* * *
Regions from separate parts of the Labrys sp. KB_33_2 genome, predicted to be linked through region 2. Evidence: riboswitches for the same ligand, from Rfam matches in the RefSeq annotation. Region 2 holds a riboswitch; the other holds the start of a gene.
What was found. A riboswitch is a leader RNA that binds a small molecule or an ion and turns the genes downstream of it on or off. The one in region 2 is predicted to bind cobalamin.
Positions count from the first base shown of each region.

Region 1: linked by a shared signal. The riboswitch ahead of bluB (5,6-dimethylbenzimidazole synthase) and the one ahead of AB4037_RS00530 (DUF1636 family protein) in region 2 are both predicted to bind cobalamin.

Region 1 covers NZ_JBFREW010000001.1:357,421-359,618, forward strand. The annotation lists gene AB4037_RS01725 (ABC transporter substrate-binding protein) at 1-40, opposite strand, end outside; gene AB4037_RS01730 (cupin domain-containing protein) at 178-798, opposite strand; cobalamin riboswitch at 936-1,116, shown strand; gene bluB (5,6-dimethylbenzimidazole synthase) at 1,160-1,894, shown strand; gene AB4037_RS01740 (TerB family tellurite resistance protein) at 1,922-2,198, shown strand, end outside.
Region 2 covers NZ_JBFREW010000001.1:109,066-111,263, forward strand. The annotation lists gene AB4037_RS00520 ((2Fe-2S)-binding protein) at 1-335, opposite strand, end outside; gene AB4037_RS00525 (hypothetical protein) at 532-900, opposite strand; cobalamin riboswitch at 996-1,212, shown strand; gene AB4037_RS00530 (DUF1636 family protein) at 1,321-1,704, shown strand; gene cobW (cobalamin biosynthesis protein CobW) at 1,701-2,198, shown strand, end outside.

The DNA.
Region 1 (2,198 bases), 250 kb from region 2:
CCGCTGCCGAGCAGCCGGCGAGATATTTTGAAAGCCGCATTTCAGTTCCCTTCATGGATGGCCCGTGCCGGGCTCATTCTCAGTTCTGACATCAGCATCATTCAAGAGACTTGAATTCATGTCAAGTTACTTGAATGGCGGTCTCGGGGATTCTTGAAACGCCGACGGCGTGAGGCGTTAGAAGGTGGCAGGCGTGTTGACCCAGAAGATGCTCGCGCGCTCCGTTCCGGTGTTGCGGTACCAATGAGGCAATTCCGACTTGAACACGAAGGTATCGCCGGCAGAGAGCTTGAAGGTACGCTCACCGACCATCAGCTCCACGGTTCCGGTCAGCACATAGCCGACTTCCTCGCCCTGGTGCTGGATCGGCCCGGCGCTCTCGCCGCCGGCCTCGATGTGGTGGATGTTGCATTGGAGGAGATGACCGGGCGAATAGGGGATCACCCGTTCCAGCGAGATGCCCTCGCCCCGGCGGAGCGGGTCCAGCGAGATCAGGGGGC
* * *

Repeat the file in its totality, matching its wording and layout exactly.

Regions from separate parts of the Labrys sp. KB_33_2 genome, predicted to be linked through region 2. Evidence: riboswitches for the same ligand, from Rfam matches in the RefSeq annotation. Region 2 holds a riboswitch; the other holds the start of a gene.
What was found. A riboswitch is a leader RNA that binds a small molecule or an ion and turns the genes downstream of it on or off. The one in region 2 is predicted to bind cobalamin.
Positions count from the first base shown of each region.

Region 1: linked by a shared signal. The riboswitch ahead of bluB (5,6-dimethylbenzimidazole synthase) and the one ahead of AB4037_RS00530 (DUF1636 family protein) in region 2 are both predicted to bind cobalamin.

Region 1 covers NZ_JBFREW010000001.1:357,421-359,618, forward strand. The annotation lists gene AB4037_RS01725 (ABC transporter substrate-binding protein) at 1-40, opposite strand, end outside; gene AB4037_RS01730 (cupin domain-containing protein) at 178-798, opposite strand; cobalamin riboswitch at 936-1,116, shown strand; gene bluB (5,6-dimethylbenzimidazole synthase) at 1,160-1,894, shown strand; gene AB4037_RS01740 (TerB family tellurite resistance protein) at 1,922-2,198, shown strand, end outside.
Region 2 covers NZ_JBFREW010000001.1:109,066-111,263, forward strand. The annotation lists gene AB4037_RS00520 ((2Fe-2S)-binding protein) at 1-335, opposite strand, end outside; gene AB4037_RS00525 (hypothetical protein) at 532-900, opposite strand; cobalamin riboswitch at 996-1,212, shown strand; gene AB4037_RS00530 (DUF1636 family protein) at 1,321-1,704, shown strand; gene cobW (cobalamin biosynthesis protein CobW) at 1,701-2,198, shown strand, end outside.

The DNA.
Region 1 (2,198 bases), 250 kb from region 2:
CCGCTGCCGAGCAGCCGGCGAGATATTTTGAAAGCCGCATTTCAGTTCCCTTCATGGATGGCCCGTGCCGGGCTCATTCTCAGTTCTGACATCAGCATCATTCAAGAGACTTGAATTCATGTCAAGTTACTTGAATGGCGGTCTCGGGGATTCTTGAAACGCCGACGGCGTGAGGCGTTAGAAGGTGGCAGGCGTGTTGACCCAGAAGATGCTCGCGCGCTCCGTTCCGGTGTTGCGGTACCAATGAGGCAATTCCGACTTGAACACGAAGGTATCGCCGGCAGAGAGCTTGAAGGTACGCTCACCGACCATCAGCTCCACGGTTCCGGTCAGCACATAGCCGACTTCCTCGCCCTGGTGCTGGATCGGCCCGGCGCTCTCGCCGCCGGCCTCGATGTGGTGGATGTTGCATTGGAGGAGATGACCGGGCGAATAGGGGATCACCCGTTCCAGCGAGATGCCCTCGCCCCGGCGGAGCGGGTCCAGCGAGATCAGGGGGC